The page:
Jan. 16 2008 03:32 PM
Soundlanguage from West Village/Jersey City


My #1 is Are You Being Served? (do British shows count?) I'm a yank but that's incredibly perfect for an opener and on it's own.

Hawaii Five-O (for that outrageous drum hook and infectious sing-alongability), ZOOM! theme (cool early 70's kids show), Bob Newhart's ( oddly, it really rocks) Henry Mancini's What's Happenin' theme, and game show Match Game.

All the old standards too of course (pre-'84) but i'm unmoved by today's themes, most are throwaways or don't lure you in/create comfort. Just my .02.

Honorable mention (pun unintented) goes to Patrick Macnee & Honor Blackman for the hit song "Kinky Boots" written about the Avengers once the show took hold and rocked the UK in 1963, even becoming a Top 5 hit.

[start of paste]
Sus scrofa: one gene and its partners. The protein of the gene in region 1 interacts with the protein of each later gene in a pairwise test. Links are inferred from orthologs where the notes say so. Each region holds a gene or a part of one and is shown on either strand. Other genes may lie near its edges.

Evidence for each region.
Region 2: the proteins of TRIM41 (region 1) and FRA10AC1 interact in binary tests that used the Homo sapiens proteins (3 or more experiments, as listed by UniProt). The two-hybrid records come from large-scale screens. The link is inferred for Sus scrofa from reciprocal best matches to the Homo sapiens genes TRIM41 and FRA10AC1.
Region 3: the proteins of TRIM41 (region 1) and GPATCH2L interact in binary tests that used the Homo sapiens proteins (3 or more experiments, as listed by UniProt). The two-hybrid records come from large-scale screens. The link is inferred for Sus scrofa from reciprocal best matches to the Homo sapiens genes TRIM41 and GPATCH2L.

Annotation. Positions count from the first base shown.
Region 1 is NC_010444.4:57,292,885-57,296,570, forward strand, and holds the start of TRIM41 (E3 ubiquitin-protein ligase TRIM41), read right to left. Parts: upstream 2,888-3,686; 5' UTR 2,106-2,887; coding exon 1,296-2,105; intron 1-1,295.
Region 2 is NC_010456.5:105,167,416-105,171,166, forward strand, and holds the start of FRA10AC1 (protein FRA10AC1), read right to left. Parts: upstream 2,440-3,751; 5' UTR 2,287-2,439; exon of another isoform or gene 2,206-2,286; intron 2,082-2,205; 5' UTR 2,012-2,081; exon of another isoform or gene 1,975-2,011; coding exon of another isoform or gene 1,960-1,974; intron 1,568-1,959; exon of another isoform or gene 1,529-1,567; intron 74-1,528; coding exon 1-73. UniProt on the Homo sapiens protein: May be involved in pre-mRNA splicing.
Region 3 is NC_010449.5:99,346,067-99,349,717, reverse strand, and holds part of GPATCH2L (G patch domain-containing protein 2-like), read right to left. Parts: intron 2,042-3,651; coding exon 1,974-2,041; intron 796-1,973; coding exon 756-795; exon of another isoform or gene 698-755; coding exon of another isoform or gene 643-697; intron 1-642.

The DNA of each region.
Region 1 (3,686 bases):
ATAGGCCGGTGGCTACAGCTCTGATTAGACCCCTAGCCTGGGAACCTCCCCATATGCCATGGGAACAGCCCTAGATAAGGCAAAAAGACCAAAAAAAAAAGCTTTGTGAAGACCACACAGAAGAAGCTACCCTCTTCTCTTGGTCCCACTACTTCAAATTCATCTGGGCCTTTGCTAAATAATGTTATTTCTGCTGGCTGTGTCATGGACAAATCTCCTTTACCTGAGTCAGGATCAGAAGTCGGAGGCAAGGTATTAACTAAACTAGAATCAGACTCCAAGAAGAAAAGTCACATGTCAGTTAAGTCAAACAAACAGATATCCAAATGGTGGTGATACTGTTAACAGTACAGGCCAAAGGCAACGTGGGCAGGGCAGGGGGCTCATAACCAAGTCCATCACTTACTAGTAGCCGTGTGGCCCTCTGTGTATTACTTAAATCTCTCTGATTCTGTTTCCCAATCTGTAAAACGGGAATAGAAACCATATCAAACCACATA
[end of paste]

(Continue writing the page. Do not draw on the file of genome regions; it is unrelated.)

Jan. 16 2008 03:27 PM
Rachel H from Highland Park NJ

The theme song is alive and well in children's television and not just in the classics--Sesame Street, Reading Rainbow and Mr. Rogers. Newer series have catchy songs. For example the Bobs, Builder and Sponge, have themes.

Jan. 16 2008 03:18 PM
Kathy from Brooklyn

When I was a kid I loved these themesongs and even compiled a casette tape of TV themes that I called "Profiles in Television," a title which I think was oddly inspired by the book by JFK. I held a tape recorder up to the TV to capture the tunes. I started with the theme from "Masterpiece Theater," and also included "Whiz Kids" (anyone remember that show?), "The Facts of Life," "Perry Mason," "The Jeffersons," tunes from "How the Grinch Stole Christmas," "Hawaii 5-0," and "CHiPs."

Jan. 16 2008 02:55 PM
Larry from Monroe

The two that some to mind as unique are the
themes from "The Jackie Gleason Show" titled
"Melancholy Serenade". Gleason was a big music
lover. The second one is the theme from "Twin